How far does $40 go?
Not far enough, according to more than 300 collision repair shop owners and technicians who took to the steps of the Massachusetts State House Wednesday morning. The group gathered to demand the passage of House Bill 1111 and Senate Bill 709; measures that would increase the rate of reimbursement paid by insurance companies to car bodybuilders.
The current rate: $40 an hour paid at the store, has stagnated for decades, says Evangelos “Lucky” Papageorg, executive director of the Massachusetts Alliance of Automotive Service Providersbased in Braintree, one of the groups that organized the rally.
“We need to get insurance companies to increase reimbursement rates; Massachusetts has the lowest rate in the country, but it’s the second most expensive state to live in,” Papageorg said. “New Hampshire earns nearly $50 an hour.”
The bills, currently at the Joint Committee on Financial Services, would raise the rate to about $73 an hour, using a calculation of the base rate in 1988 multiplied by the increase in the Consumer Price Index. over the past 34 years.
At least up to $73 over 2 years
“We know $73 would be a shock to the insurance industry system,” Papageorg said, adding that the industry suggested a two-year implementation period with a third-year adjustment based on on the consumer price index. “If the index goes down, the labor rate will also go down.”
To be clear, the refund rate is paid at the store, Papageorg said. The shop then pays its technicians and must allocate funds to pay for equipment, technician training, technician safety measures, software, office staff, insurance, workers compensation, l mortgage/rent and benefits which can include a salary of almost $40 an hour, health care and a 401K.
At the end of the list, body shop owners say there isn’t much left.
Jason Louf, of Swampscott Collision Center, says shops make a profit on parts and paint, but lose money on labor costs.
“It’s been going on since the 1990s,” Louf said.
He noted that auto mechanics can earn between $120 and $150 an hour. However, the car body rate is much lower.
Arguments that much of the work today is removal and replacement, and not actual body work, don’t fly with Louf. Technicians still need training and skills.
“Cars are more complicated, they’re basically computers that drive themselves,” Louf said. Technicians need to know how to remove parts, replace them without getting electrocuted, reconnect sensors and monitoring systems.
Not much left after payments
Mark Millman, owner of Stoughton bodyworkclosed his shop for the day to bring his crew to the State House.
“I’ve been in the business for 65 years, and without hyperbole, I’m almost ready to close,” Millman said, most of his techs earn close to $40 an hour, and he’s cut where he can. , but must maintain a high level of quality in repairs.
Papageorg believes that the rate increase is also a safety issue. A big expense is training and buying the equipment needed to maintain modern vehicles.
“With advanced driver assistance systems, the only way for a shop owner to keep up is to invest in training and equipment,” Papageorg said. “If a store agrees to work for $40 or less, something is sacrificed.”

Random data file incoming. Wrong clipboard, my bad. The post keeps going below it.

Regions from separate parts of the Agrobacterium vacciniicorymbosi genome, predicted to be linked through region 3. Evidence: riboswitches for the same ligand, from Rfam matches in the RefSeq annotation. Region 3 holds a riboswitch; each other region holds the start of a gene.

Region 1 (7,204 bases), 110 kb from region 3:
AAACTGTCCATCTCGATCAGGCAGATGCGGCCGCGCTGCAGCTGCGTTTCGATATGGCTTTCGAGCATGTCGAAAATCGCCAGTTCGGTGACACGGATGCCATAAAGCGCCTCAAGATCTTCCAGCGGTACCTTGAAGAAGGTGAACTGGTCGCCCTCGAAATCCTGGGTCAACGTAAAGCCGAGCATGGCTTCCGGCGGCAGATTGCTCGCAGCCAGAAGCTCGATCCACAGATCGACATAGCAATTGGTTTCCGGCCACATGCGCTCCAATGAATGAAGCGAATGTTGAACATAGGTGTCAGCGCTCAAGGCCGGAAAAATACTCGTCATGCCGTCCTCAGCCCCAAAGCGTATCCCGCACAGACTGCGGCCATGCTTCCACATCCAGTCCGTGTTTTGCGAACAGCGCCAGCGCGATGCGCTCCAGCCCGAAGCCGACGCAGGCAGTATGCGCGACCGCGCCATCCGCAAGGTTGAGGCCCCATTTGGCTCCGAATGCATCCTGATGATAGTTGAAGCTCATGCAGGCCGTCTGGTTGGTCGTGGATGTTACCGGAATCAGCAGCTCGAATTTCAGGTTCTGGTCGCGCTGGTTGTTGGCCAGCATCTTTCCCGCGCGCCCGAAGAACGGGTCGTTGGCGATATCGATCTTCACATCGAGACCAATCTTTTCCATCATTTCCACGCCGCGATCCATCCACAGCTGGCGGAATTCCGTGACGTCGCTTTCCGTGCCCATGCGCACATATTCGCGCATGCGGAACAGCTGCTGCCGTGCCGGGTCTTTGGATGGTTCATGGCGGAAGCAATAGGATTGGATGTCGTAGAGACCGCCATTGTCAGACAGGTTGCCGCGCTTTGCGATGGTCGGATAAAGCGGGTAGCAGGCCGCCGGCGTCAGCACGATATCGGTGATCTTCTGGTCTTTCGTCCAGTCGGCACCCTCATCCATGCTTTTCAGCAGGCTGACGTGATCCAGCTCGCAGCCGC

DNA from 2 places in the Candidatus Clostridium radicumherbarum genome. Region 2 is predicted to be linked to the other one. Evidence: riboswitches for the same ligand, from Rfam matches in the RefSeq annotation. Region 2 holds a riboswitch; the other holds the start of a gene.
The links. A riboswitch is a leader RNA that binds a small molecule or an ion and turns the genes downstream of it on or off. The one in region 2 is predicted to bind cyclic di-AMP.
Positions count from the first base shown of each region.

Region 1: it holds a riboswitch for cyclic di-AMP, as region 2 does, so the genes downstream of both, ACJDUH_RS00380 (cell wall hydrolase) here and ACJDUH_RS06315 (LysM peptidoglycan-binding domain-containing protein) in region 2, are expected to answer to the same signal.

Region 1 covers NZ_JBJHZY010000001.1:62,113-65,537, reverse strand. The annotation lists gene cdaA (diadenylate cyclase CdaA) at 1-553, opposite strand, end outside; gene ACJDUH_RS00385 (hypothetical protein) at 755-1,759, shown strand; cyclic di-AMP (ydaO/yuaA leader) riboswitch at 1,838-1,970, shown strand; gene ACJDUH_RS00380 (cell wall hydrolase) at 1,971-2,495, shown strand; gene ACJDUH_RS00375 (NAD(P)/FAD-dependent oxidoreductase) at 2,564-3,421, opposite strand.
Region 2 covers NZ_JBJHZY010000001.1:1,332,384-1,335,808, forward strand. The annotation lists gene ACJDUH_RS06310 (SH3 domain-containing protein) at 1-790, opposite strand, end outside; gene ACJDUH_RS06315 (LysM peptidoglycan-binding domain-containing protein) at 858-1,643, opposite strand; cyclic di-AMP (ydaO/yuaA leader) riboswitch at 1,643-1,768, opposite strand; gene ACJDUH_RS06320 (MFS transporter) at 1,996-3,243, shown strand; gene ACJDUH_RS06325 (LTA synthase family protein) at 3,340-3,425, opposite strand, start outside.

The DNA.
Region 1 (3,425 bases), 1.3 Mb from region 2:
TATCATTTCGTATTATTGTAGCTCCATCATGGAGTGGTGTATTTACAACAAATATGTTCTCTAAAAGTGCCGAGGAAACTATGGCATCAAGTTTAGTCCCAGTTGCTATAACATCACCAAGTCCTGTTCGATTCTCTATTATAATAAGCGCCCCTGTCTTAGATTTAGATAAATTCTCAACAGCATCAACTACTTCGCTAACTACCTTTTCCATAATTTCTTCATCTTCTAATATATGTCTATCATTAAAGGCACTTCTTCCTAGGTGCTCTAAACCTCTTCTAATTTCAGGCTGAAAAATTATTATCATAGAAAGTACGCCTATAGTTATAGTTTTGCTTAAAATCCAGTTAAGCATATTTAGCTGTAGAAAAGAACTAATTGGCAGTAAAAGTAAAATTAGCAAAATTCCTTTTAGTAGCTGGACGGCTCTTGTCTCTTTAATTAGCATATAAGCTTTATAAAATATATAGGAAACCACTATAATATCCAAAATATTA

Consumers are also exploited; says Papageorg. Insurance companies now dictate where cars can be repaired based on contracts between companies and stores. To make sure they don’t lose money, some stores ask consumers to split the cost beyond the $40 refund rate.
“It’s a problem for the consumer,” said Papageorg,
Former Worcester-area state senator Guy Glodis, now Worcester County sheriff, spoke in favour: the consumer price index rose 137%; insurance premiums 254%, inflation 127%,” Glodis said, pointing out that the reimbursement rate is still at 1980s levels.
“Insurance companies have lined their pockets with record profits, even during the COVID-19 pandemic,” Glodis said, adding that it was time to increase the reimbursement rate for collision adjusters.
Compounding the problem of low wages and stagnant reimbursement rates is the lack of young people choosing to become auto body repair specialists.
Medford Vocational and Technical High School closed its body shop program in 2018 after a steady decline in enrollment.
Little interest in the store in some Vo-Tech programs
“We looked at the enrollment numbers and saw that three freshmen enrolled in the 2013-2014 school year,” said Jeff Allen of Medford.
Medford’s numbers dropped to one person steadily over the next five years, ending in 2017 when no students were interested in the field. the Greater Lowell Technical High School and Northeast Metro Technology still have robust programs, however.
Cayden Watts, 15, with the Assabat Valley Auto Carrosserie Vo-Tech, was at the rally with a small group of classmates. They all enter the field despite the inconveniences because “I love cars,” Watts said. “I love the paint shop.”
But despite the love felt by young people, “loving it and having a cool job doesn’t pay the bills,” said Papageorg, who believes increased reimbursement would bring more young people into the industry as technicians. .
Keith Els, owner of Auto body shops in Middletonwas pleased with the turnout, which included a fleet of flatbed trucks all carrying damaged cars, which rang the State House for hours in the morning.
“We’re all very attached,” Ells said. He hopes that an increase in the reimbursement rate will attract more young people to the business. “The average age of technicians is over 60. We are in a dying industry.
“The training needed to make sure the cars are fixed properly is a huge, huge expense,” Ells said.
That and the equipment.
“Good work doesn’t come cheap,” Millman said.